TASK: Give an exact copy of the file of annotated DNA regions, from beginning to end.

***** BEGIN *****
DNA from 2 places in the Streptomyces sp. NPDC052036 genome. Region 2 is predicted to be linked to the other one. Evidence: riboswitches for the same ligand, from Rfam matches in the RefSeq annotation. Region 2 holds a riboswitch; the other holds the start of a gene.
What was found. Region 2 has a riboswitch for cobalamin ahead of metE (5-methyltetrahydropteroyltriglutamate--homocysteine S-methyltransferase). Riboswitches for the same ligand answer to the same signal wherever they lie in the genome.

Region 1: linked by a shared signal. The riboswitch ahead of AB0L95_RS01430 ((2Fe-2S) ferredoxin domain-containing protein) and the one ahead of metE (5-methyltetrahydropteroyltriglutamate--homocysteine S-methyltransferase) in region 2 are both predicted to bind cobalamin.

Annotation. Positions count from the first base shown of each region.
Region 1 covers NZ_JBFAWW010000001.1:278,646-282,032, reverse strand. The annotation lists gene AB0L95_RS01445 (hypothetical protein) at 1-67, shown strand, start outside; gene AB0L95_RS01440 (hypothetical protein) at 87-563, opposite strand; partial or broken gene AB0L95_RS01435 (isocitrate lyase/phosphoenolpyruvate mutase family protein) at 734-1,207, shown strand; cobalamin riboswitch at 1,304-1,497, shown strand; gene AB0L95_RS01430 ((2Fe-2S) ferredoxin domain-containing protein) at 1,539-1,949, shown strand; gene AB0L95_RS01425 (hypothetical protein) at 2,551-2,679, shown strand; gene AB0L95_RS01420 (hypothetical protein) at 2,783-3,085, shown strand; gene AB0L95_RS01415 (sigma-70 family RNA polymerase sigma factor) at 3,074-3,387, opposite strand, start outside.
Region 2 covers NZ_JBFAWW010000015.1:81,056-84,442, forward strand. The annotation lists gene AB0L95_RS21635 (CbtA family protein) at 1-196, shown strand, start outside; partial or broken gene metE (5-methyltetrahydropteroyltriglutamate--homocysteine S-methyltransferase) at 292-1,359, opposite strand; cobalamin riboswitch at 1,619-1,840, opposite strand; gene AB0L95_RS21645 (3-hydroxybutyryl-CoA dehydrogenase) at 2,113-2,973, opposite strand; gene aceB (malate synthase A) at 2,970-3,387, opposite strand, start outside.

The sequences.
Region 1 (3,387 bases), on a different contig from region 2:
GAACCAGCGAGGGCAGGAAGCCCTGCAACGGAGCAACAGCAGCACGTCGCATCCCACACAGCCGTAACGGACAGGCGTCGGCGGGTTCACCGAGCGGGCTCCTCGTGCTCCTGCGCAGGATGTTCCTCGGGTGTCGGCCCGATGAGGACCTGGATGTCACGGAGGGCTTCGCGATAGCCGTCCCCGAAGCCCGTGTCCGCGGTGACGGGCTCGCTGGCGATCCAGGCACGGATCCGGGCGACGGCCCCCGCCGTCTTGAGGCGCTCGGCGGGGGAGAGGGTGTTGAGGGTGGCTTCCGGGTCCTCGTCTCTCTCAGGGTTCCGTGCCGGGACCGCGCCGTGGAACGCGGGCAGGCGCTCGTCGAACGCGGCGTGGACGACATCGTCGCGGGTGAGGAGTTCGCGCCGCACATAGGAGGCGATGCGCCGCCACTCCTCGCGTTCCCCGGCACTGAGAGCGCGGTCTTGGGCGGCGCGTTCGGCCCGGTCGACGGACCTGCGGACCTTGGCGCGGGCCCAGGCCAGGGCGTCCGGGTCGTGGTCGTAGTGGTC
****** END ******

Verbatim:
DNA from 2 places in the Streptomyces sp. NPDC052036 genome. Region 2 is predicted to be linked to the other one. Evidence: riboswitches for the same ligand, from Rfam matches in the RefSeq annotation. Region 2 holds a riboswitch; the other holds the start of a gene.
What was found. Region 2 has a riboswitch for cobalamin ahead of metE (5-methyltetrahydropteroyltriglutamate--homocysteine S-methyltransferase). Riboswitches for the same ligand answer to the same signal wherever they lie in the genome.

Region 1: linked by a shared signal. The riboswitch ahead of AB0L95_RS01430 ((2Fe-2S) ferredoxin domain-containing protein) and the one ahead of metE (5-methyltetrahydropteroyltriglutamate--homocysteine S-methyltransferase) in region 2 are both predicted to bind cobalamin.

Annotation. Positions count from the first base shown of each region.
Region 1 covers NZ_JBFAWW010000001.1:278,646-282,032, reverse strand. The annotation lists gene AB0L95_RS01445 (hypothetical protein) at 1-67, shown strand, start outside; gene AB0L95_RS01440 (hypothetical protein) at 87-563, opposite strand; partial or broken gene AB0L95_RS01435 (isocitrate lyase/phosphoenolpyruvate mutase family protein) at 734-1,207, shown strand; cobalamin riboswitch at 1,304-1,497, shown strand; gene AB0L95_RS01430 ((2Fe-2S) ferredoxin domain-containing protein) at 1,539-1,949, shown strand; gene AB0L95_RS01425 (hypothetical protein) at 2,551-2,679, shown strand; gene AB0L95_RS01420 (hypothetical protein) at 2,783-3,085, shown strand; gene AB0L95_RS01415 (sigma-70 family RNA polymerase sigma factor) at 3,074-3,387, opposite strand, start outside.
Region 2 covers NZ_JBFAWW010000015.1:81,056-84,442, forward strand. The annotation lists gene AB0L95_RS21635 (CbtA family protein) at 1-196, shown strand, start outside; partial or broken gene metE (5-methyltetrahydropteroyltriglutamate--homocysteine S-methyltransferase) at 292-1,359, opposite strand; cobalamin riboswitch at 1,619-1,840, opposite strand; gene AB0L95_RS21645 (3-hydroxybutyryl-CoA dehydrogenase) at 2,113-2,973, opposite strand; gene aceB (malate synthase A) at 2,970-3,387, opposite strand, start outside.

The sequences.
Region 1 (3,387 bases), on a different contig from region 2:
GAACCAGCGAGGGCAGGAAGCCCTGCAACGGAGCAACAGCAGCACGTCGCATCCCACACAGCCGTAACGGACAGGCGTCGGCGGGTTCACCGAGCGGGCTCCTCGTGCTCCTGCGCAGGATGTTCCTCGGGTGTCGGCCCGATGAGGACCTGGATGTCACGGAGGGCTTCGCGATAGCCGTCCCCGAAGCCCGTGTCCGCGGTGACGGGCTCGCTGGCGATCCAGGCACGGATCCGGGCGACGGCCCCCGCCGTCTTGAGGCGCTCGGCGGGGGAGAGGGTGTTGAGGGTGGCTTCCGGGTCCTCGTCTCTCTCAGGGTTCCGTGCCGGGACCGCGCCGTGGAACGCGGGCAGGCGCTCGTCGAACGCGGCGTGGACGACATCGTCGCGGGTGAGGAGTTCGCGCCGCACATAGGAGGCGATGCGCCGCCACTCCTCGCGTTCCCCGGCACTGAGAGCGCGGTCTTGGGCGGCGCGTTCGGCCCGGTCGACGGACCTGCGGACCTTGGCGCGGGCCCAGGCCAGGGCGTCCGGGTCGTGGTCGTAGTGGTC